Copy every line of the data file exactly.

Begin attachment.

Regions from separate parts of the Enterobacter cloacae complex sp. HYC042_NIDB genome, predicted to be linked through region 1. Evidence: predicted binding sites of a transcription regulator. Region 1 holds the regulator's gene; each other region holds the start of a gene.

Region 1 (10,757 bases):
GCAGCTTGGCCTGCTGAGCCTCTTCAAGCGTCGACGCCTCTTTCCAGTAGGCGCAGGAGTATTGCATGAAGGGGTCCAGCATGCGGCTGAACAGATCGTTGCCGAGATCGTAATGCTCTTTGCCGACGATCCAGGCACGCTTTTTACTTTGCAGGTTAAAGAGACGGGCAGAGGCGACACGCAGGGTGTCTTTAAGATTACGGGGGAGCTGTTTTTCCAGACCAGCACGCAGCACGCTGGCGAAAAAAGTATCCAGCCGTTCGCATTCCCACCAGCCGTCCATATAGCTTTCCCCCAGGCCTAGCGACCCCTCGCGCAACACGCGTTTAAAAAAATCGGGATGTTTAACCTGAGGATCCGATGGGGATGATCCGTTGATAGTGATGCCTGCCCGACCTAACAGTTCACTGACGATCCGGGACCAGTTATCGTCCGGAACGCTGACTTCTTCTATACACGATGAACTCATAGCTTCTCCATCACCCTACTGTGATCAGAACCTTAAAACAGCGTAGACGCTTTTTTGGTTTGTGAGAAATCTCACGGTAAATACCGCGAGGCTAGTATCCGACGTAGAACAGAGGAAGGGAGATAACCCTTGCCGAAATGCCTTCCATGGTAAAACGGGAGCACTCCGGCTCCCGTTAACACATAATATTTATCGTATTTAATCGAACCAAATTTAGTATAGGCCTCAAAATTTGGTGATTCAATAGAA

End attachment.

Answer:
Regions from separate parts of the Enterobacter cloacae complex sp. HYC042_NIDB genome, predicted to be linked through region 1. Evidence: predicted binding sites of a transcription regulator. Region 1 holds the regulator's gene; each other region holds the start of a gene.

Region 1 (10,757 bases):
GCAGCTTGGCCTGCTGAGCCTCTTCAAGCGTCGACGCCTCTTTCCAGTAGGCGCAGGAGTATTGCATGAAGGGGTCCAGCATGCGGCTGAACAGATCGTTGCCGAGATCGTAATGCTCTTTGCCGACGATCCAGGCACGCTTTTTACTTTGCAGGTTAAAGAGACGGGCAGAGGCGACACGCAGGGTGTCTTTAAGATTACGGGGGAGCTGTTTTTCCAGACCAGCACGCAGCACGCTGGCGAAAAAAGTATCCAGCCGTTCGCATTCCCACCAGCCGTCCATATAGCTTTCCCCCAGGCCTAGCGACCCCTCGCGCAACACGCGTTTAAAAAAATCGGGATGTTTAACCTGAGGATCCGATGGGGATGATCCGTTGATAGTGATGCCTGCCCGACCTAACAGTTCACTGACGATCCGGGACCAGTTATCGTCCGGAACGCTGACTTCTTCTATACACGATGAACTCATAGCTTCTCCATCACCCTACTGTGATCAGAACCTTAAAACAGCGTAGACGCTTTTTTGGTTTGTGAGAAATCTCACGGTAAATACCGCGAGGCTAGTATCCGACGTAGAACAGAGGAAGGGAGATAACCCTTGCCGAAATGCCTTCCATGGTAAAACGGGAGCACTCCGGCTCCCGTTAACACATAATATTTATCGTATTTAATCGAACCAAATTTAGTATAGGCCTCAAAATTTGGTGATTCAATAGAA